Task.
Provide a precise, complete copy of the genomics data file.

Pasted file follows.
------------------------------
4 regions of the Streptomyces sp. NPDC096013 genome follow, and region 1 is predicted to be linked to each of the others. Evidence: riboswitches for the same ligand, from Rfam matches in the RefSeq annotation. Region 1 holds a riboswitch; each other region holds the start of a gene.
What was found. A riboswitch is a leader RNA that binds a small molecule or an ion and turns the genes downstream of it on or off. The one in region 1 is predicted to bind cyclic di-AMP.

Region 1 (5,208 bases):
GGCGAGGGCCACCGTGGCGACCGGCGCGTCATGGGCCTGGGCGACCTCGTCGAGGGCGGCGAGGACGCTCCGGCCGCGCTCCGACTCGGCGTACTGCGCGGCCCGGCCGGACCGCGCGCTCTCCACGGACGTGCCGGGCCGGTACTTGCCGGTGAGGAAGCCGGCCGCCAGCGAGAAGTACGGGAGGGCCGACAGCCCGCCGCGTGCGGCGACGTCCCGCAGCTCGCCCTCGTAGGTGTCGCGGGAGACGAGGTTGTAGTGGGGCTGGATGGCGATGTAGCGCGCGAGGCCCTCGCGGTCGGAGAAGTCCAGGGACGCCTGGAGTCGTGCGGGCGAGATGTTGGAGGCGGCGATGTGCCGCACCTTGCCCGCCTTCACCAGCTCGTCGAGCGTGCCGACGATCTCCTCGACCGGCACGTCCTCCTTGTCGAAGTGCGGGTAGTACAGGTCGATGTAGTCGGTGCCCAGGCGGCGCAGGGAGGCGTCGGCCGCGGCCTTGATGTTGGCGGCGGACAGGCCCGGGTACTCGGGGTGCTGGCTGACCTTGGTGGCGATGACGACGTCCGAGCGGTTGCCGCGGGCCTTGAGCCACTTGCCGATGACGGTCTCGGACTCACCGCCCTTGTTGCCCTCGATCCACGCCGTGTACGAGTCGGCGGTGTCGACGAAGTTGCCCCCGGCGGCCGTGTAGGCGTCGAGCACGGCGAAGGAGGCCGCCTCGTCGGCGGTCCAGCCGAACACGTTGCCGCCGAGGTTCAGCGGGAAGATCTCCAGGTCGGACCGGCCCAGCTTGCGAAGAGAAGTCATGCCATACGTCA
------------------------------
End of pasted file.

4 regions of the Streptomyces sp. NPDC096013 genome follow, and region 1 is predicted to be linked to each of the others. Evidence: riboswitches for the same ligand, from Rfam matches in the RefSeq annotation. Region 1 holds a riboswitch; each other region holds the start of a gene.
What was found. A riboswitch is a leader RNA that binds a small molecule or an ion and turns the genes downstream of it on or off. The one in region 1 is predicted to bind cyclic di-AMP.

Region 1 (5,208 bases):
GGCGAGGGCCACCGTGGCGACCGGCGCGTCATGGGCCTGGGCGACCTCGTCGAGGGCGGCGAGGACGCTCCGGCCGCGCTCCGACTCGGCGTACTGCGCGGCCCGGCCGGACCGCGCGCTCTCCACGGACGTGCCGGGCCGGTACTTGCCGGTGAGGAAGCCGGCCGCCAGCGAGAAGTACGGGAGGGCCGACAGCCCGCCGCGTGCGGCGACGTCCCGCAGCTCGCCCTCGTAGGTGTCGCGGGAGACGAGGTTGTAGTGGGGCTGGATGGCGATGTAGCGCGCGAGGCCCTCGCGGTCGGAGAAGTCCAGGGACGCCTGGAGTCGTGCGGGCGAGATGTTGGAGGCGGCGATGTGCCGCACCTTGCCCGCCTTCACCAGCTCGTCGAGCGTGCCGACGATCTCCTCGACCGGCACGTCCTCCTTGTCGAAGTGCGGGTAGTACAGGTCGATGTAGTCGGTGCCCAGGCGGCGCAGGGAGGCGTCGGCCGCGGCCTTGATGTTGGCGGCGGACAGGCCCGGGTACTCGGGGTGCTGGCTGACCTTGGTGGCGATGACGACGTCCGAGCGGTTGCCGCGGGCCTTGAGCCACTTGCCGATGACGGTCTCGGACTCACCGCCCTTGTTGCCCTCGATCCACGCCGTGTACGAGTCGGCGGTGTCGACGAAGTTGCCCCCGGCGGCCGTGTAGGCGTCGAGCACGGCGAAGGAGGCCGCCTCGTCGGCGGTCCAGCCGAACACGTTGCCGCCGAGGTTCAGCGGGAAGATCTCCAGGTCGGACCGGCCCAGCTTGCGAAGAGAAGTCATGCCATACGTCA